But Europe cannot continue to play a duplicitous game around trade. The EU must not continue to fund NGOs that argue for arbitrary barriers to trade for commodities they object to, and EU countries must cease introducing discriminatory tax measures and protectionist policies. This would be consistent with good faith trade negotiations. If the EU continues to support anti-palm oil efforts, it is clear that the trade negotiations are not based on good faith.

If Europe wants to gain a foothold in Asia, it needs to start walking down that ‘two way street’ – and Malaysia, must ensure that includes no more discrimination against palm oil imports.

Categories
The Oil Palm

How the French Palm Oil Tax Could Hurt French Trade

The French palm oil tax, as passed by the National Assembly in March, is a discriminatory proposal, that would harm the relations between France, and Malaysia.

Palm oil is a major commodity export for Malaysia, and for Indonesia, whether in the form of crude palm oil itself (CPO), oleochemicals or other products. The tax proposed by France is a serious and unfriendly act that could have negative consequences for jobs and rural development in Indonesia and Malaysia, and possibly other palm oil producing countries around the world.

In which case, the question needs to be asked: if Malaysia were to respond to the tax, through trade policy instruments, what would be the options at their disposal?

There are a number of options that would be available, if palm oil producing countries chose to respond.

Suspend the Malaysia-EU free trade negotiations. Negotiations for the Malaysia EU Free Trade Agreement (MEUFTA) have been on and off since around 2006. They were suspended in 2012 in the lead-up to the Malaysian elections of that year, but we re-started just a few weeks ago.

Two-way trade between Malaysia and the EU isn’t enormous. However, the EU is acutely aware that it is missing out on trade in the Asia-Pacific region, particularly with the advent of the TPPA agreement between the Pacific countries, led by the USA. Agreements with countries such as Malaysia are of great political significance for the EU. If the EU is rebuffed by Malaysia, it would be a considerable setback for its broader trade policy.

Like-for-like targeting of French products. Malaysia imports significant quantities of bulk dairy commodities in the form of skim milk powder and whey milk powder; significant quantities come from France and are subject to import tariffs. Imports from New Zealand and Australia are tariff-free because of the ASEAN-Australia-NZ Free Trade Agreement. The forthcoming Trans Pacific Partnership Agreement will reduce tariffs on those products to zero when coming from the US and Canada. In other words, Malaysia would be able to switch away from importing these French products – and can switch to other geographic suppliers with no problems.

Reconsider government procurement. Government procurement procedures are not subject to WTO rules, with the exception of the small number of countries that have signed up to the Agreement on Government Procurement. It’s no secret that government tenders often set local content rules in tenders that will favour domestic firms or preferred supplier countries.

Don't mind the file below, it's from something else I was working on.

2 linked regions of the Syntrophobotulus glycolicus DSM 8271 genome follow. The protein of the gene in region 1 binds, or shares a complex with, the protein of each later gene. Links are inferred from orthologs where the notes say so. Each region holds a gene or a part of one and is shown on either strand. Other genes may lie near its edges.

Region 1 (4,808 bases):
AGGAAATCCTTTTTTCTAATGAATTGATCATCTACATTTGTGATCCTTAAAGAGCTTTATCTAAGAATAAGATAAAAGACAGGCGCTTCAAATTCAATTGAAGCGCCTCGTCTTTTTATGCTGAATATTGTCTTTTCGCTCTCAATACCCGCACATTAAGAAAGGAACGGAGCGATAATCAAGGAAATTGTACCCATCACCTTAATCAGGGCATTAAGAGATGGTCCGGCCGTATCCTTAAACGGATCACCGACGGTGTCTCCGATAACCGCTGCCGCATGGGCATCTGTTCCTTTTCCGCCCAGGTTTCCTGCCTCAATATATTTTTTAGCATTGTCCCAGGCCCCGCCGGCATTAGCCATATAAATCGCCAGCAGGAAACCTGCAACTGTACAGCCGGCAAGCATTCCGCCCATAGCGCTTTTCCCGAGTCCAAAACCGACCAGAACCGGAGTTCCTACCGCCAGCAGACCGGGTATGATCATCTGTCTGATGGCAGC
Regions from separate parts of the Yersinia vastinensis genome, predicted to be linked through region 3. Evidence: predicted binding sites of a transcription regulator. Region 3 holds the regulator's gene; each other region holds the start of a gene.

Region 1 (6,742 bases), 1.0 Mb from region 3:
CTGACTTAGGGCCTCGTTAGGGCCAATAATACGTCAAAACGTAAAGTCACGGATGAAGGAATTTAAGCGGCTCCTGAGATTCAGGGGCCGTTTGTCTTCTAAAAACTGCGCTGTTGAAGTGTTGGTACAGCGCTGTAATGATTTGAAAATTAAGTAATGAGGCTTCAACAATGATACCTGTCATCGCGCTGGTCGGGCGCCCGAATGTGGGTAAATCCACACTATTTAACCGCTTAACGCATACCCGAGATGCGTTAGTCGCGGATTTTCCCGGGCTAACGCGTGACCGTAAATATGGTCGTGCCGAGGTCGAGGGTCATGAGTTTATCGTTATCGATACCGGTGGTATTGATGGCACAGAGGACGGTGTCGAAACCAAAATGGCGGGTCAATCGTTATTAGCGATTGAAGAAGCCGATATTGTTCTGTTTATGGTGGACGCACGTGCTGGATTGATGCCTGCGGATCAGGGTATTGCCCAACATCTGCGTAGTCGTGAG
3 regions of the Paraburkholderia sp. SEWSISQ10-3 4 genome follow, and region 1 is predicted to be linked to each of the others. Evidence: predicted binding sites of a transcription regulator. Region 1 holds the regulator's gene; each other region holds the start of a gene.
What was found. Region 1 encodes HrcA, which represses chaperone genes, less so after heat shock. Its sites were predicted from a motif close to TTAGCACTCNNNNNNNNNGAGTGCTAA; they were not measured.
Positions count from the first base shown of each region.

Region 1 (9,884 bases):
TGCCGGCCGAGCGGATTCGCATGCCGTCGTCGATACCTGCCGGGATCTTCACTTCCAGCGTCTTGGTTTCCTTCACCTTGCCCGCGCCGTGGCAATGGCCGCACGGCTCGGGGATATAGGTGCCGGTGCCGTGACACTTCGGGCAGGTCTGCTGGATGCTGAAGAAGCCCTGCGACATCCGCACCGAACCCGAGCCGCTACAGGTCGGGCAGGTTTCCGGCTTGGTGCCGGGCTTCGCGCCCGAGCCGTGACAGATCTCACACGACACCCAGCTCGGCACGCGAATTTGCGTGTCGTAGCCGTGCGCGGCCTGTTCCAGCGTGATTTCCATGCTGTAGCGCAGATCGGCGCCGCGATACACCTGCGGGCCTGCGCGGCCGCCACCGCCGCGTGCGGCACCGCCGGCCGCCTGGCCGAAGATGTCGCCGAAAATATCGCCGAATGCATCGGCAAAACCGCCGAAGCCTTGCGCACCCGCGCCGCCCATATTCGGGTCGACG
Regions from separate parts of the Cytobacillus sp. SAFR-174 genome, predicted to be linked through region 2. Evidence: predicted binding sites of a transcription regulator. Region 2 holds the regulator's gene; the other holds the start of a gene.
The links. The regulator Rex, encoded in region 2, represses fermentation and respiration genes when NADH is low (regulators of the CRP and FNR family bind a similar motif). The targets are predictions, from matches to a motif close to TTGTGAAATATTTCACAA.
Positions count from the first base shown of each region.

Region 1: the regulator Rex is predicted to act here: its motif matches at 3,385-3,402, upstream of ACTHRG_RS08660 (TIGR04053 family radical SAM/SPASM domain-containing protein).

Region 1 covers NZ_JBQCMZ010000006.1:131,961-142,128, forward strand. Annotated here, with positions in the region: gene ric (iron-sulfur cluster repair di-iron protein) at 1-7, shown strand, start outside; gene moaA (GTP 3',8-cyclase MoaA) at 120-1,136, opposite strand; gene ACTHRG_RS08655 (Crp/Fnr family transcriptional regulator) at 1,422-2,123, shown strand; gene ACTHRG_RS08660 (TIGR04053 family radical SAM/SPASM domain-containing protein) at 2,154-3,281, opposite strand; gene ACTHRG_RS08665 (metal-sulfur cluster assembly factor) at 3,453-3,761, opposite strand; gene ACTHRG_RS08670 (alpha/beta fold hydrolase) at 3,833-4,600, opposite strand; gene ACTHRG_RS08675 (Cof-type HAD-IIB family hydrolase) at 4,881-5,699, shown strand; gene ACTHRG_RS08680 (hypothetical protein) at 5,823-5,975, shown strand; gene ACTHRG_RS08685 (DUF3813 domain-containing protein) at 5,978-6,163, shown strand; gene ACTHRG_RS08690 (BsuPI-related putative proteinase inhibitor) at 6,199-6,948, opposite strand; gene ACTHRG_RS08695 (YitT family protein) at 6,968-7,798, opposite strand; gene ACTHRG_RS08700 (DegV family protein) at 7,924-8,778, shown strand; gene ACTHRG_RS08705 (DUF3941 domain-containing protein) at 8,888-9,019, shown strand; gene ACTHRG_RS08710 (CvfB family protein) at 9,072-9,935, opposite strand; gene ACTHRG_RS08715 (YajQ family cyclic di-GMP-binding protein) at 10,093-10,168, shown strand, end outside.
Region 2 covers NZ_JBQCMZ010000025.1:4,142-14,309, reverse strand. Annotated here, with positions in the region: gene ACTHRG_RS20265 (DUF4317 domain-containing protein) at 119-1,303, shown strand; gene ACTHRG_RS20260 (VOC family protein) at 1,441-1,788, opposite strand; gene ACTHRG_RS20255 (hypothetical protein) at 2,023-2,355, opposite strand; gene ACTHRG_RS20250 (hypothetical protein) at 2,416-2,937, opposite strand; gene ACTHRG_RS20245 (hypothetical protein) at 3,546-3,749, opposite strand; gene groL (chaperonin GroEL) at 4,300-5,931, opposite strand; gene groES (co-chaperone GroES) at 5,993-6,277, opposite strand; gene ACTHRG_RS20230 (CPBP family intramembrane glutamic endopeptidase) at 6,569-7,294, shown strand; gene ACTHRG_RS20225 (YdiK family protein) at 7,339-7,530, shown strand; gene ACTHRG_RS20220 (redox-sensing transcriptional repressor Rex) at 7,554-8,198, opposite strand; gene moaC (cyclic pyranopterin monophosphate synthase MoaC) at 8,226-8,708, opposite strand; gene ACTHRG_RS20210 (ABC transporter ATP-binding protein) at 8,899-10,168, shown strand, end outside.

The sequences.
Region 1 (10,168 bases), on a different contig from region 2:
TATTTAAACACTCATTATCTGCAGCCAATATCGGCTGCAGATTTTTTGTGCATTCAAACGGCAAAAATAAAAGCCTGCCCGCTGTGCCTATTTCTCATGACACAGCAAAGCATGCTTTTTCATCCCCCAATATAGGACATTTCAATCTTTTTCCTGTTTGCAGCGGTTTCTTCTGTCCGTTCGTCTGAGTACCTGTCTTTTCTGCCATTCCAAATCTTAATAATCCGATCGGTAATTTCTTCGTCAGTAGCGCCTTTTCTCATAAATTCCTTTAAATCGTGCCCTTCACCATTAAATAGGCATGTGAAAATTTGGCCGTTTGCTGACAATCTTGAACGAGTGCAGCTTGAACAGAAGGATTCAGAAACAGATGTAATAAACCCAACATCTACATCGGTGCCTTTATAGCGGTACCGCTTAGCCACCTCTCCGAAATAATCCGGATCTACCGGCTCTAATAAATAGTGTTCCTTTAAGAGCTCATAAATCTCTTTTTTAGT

France’s major exports include transport services and engineering services. Malaysia – like other countries in the region – has a number of infrastructure developments underway. Among these is the Klang Valley Mass Transit Project. One of the major successful tenderers in the first phase of the project was the German transport company Siemens.

Later stages of the project are now coming up for tender evaluation. France’s export promotion authority has been pushing French firms to participate in the tender process. It would be relatively simple for the tender process to be moved away from French firms, making it very difficult for them to participate or succeed.

Aviation exports. Similarly, defence spending is an area that is not governed by WTO rules and, again, military and aviation exports are significant exports for France. Like government procurement, defence spending is often politicised. A move to reconsider defence contracts in, say, aviation or naval vessels – as a response to the French palm oil tax – would be a considerable setback for France’s exporters. Both have been under considerable scrutiny in the French media, with accusations of the Hollande government bungling export deals.

Conclusion

This is a thought experiment, for now, as the palm oil tax still has not become law in France: the Senate must still consider the proposal. If the tax does become law, and impacts producing countries such as Indonesia and Malaysia, there are clearly several options for a trade-based response.

The central question now is: Will France’s lawmakers continue to move ahead with a tax that could harm the economies of France, Malaysia and Indonesia? French Minister Matthias Fekl is in South-East Asia – specifically Indonesia and Singapore – this week, promoting good relations between France and the region. If the French Government is serious about good relations, the first step is to drop the discriminatory and damaging palm oil tax.